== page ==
The beloved Alamo and San Antonio Missions could be the 21st century Stonehenge.
The United Nations Educational, Scientific and Cultural Organization (UNESCO) soon will vote whether or not to recognize the San Antonio Missions as a World Heritage site.
The journey to recognition has taken over 6 years. The honor represents a unique cultural heritage with world-wide significance, according to a House of Representatives press release.
Texas politicians, however, remain split over the potential effects the decision would have for the Alamo and city of San Antonio.
State Rep. Rick Galindo, R-San Antonio, urged the House to support the nomination of the San Antonio Missions. Galindo’s resolution was referred last week to the House Committee on Culture, Recreation & Tourism.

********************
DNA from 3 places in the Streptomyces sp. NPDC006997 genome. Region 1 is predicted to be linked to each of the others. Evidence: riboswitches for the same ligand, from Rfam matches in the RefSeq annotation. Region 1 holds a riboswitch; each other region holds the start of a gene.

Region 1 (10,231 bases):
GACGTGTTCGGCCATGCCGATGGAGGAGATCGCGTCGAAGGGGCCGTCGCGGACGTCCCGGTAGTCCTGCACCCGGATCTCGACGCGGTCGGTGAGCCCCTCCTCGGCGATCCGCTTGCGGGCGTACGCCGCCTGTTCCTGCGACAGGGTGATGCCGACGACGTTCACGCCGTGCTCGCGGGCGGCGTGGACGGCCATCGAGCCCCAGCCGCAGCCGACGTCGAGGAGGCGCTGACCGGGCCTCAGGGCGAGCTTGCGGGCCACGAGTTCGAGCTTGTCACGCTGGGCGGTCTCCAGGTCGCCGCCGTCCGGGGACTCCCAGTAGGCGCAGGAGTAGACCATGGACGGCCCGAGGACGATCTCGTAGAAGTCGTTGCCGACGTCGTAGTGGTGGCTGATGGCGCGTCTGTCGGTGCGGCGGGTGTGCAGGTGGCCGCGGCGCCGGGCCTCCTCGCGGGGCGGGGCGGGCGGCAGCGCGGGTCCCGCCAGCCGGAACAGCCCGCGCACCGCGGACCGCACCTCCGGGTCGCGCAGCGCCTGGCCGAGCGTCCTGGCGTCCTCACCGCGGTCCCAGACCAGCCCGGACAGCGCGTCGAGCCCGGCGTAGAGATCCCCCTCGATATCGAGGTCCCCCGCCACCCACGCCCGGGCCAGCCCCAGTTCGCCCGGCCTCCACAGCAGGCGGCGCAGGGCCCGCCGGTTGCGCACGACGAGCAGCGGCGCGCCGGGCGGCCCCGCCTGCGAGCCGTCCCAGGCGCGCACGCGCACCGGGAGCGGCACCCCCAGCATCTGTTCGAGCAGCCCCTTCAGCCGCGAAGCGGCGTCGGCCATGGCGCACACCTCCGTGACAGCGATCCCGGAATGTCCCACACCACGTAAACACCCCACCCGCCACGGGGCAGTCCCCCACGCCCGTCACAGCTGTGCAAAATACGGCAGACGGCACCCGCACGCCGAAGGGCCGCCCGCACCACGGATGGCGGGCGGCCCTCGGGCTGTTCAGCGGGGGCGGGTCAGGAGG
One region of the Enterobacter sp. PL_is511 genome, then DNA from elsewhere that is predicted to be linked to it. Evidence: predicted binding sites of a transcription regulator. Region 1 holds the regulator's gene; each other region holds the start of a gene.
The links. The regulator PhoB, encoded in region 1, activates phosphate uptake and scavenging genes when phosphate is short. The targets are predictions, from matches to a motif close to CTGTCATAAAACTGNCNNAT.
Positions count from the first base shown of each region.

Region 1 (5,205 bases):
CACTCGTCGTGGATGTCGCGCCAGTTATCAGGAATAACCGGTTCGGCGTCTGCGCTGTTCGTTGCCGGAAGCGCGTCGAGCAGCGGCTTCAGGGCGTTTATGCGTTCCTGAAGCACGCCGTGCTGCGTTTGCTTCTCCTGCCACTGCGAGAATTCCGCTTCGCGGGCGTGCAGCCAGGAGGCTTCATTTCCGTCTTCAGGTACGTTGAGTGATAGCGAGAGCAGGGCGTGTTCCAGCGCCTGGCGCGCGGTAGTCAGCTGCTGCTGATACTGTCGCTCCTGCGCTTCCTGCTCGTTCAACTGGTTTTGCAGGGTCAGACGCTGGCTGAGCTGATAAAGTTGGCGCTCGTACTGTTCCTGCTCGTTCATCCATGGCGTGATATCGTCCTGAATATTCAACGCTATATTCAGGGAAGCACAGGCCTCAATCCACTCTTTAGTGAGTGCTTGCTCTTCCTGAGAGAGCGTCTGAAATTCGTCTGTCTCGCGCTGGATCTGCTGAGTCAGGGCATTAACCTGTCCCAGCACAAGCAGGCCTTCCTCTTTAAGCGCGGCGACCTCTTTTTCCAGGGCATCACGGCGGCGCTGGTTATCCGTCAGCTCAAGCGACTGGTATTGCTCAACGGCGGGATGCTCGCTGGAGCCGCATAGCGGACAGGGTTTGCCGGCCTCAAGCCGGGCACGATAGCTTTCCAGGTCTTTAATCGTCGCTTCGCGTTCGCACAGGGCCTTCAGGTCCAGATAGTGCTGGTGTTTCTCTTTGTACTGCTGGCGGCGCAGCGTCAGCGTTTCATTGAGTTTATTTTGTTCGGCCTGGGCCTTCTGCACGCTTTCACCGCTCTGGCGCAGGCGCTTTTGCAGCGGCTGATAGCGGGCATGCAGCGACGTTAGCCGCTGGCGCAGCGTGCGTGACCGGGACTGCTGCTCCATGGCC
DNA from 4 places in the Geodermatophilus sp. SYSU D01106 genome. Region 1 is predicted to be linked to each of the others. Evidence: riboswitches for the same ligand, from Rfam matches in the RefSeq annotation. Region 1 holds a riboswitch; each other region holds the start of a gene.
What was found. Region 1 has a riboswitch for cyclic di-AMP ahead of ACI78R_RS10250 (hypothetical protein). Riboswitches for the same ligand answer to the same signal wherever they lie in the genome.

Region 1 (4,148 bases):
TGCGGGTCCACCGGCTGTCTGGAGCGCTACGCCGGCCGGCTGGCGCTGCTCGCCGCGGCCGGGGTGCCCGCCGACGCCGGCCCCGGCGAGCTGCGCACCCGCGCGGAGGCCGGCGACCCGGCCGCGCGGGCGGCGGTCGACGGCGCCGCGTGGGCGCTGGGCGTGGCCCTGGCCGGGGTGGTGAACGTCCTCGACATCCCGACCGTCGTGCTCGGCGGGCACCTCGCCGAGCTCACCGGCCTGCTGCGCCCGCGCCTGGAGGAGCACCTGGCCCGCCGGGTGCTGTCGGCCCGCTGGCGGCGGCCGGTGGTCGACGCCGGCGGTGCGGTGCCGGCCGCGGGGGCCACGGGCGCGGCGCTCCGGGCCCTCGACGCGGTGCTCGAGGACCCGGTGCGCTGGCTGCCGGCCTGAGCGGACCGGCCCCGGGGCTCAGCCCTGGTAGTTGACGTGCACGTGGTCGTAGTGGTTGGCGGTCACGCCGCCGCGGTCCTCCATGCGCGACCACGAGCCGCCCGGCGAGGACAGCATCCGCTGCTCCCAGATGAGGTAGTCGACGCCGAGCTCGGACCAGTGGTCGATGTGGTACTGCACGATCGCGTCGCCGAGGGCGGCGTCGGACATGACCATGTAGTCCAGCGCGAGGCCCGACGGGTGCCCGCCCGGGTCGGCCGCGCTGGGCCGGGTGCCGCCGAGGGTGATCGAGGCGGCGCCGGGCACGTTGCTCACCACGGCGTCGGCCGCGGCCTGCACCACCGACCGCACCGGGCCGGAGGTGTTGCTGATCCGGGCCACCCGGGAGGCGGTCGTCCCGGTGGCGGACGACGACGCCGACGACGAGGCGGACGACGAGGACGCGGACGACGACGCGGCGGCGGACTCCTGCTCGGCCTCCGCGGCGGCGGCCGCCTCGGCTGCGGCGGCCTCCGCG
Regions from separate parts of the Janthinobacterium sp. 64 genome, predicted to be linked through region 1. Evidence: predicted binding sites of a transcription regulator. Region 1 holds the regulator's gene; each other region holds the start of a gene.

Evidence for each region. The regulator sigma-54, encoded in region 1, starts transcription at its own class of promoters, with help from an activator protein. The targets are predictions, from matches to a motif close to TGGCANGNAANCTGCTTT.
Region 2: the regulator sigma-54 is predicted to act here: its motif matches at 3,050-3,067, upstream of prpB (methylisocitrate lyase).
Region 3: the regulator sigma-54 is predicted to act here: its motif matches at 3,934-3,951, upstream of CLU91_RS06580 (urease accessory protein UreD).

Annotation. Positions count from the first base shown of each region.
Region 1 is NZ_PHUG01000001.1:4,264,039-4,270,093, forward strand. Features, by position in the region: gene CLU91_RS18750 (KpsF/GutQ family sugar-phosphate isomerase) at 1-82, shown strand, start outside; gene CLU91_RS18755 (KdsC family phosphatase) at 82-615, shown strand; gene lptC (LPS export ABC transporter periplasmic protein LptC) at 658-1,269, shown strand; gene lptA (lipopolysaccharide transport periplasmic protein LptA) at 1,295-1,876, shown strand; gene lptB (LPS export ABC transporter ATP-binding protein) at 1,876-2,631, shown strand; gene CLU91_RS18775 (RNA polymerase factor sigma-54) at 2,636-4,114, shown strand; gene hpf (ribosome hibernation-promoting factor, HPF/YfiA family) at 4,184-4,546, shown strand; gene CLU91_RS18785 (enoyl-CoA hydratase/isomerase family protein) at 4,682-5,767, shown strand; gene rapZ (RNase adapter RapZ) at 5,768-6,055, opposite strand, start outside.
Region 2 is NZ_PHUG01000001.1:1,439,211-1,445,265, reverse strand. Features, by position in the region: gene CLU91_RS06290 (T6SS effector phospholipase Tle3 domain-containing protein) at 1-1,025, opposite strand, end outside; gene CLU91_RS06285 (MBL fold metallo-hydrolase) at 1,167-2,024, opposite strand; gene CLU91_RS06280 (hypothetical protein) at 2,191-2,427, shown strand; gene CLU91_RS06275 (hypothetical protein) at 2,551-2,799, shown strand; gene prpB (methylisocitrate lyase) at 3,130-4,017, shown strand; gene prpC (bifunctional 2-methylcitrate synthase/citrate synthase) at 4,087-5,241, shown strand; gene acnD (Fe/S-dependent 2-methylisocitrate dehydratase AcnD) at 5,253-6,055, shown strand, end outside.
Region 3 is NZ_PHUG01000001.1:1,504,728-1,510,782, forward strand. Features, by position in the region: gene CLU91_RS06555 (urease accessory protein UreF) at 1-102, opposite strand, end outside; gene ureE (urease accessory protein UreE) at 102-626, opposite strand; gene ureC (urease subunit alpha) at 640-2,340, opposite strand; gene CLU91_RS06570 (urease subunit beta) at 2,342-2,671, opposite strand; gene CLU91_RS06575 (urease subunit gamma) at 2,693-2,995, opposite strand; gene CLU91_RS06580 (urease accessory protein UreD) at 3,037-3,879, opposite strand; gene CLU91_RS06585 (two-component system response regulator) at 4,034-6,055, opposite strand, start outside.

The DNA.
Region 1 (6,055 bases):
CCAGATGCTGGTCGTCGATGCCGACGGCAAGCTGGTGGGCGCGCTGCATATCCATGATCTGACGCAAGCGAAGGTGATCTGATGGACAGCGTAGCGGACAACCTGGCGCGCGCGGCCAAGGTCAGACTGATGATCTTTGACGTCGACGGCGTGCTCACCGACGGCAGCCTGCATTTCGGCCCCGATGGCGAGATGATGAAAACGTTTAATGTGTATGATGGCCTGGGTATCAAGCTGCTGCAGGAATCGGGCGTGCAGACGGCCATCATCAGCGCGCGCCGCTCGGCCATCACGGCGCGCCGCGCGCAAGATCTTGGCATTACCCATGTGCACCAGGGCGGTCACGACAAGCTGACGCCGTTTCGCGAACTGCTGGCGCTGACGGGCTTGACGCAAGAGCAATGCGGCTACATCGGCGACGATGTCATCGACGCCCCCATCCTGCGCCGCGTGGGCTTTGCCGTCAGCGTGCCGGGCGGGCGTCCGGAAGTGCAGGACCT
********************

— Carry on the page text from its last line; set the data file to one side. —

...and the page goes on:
The designation of the San Antonio Missions would bring over the next ten years an additional $105 million in economic activity as well as $2.2 million in hotel tax revenue, according to a report published by the Bexar County Commissioners Court.
Economic benefits aside, Senator Donna Campbell of New Braunfels and State Rep. Molly White of Belton have both proposed bills that might negatively influence the UN’s decision.
Campbell and White's strong language throughout both bills reveals hostility toward an international agency, or rather "foreign entity," (SB 191) having a hand in the beneficial development and economic stimulants of San Antonio. Ironically neither member of the legislature is from San Antonio.
In her proposed bill, White explicitly states that the Texas government may not strike an agreement of any sort with organizations "accredited by the United Nations."
The Texas Tribune reports, Campbell speaking before The Senate Natural Resources and Economic Development Committee, “The Alamo is a story of Texas, and it should be owned, operated, and maintained, controlled by Texans.”
Both bills are currently being deliberated in a committee.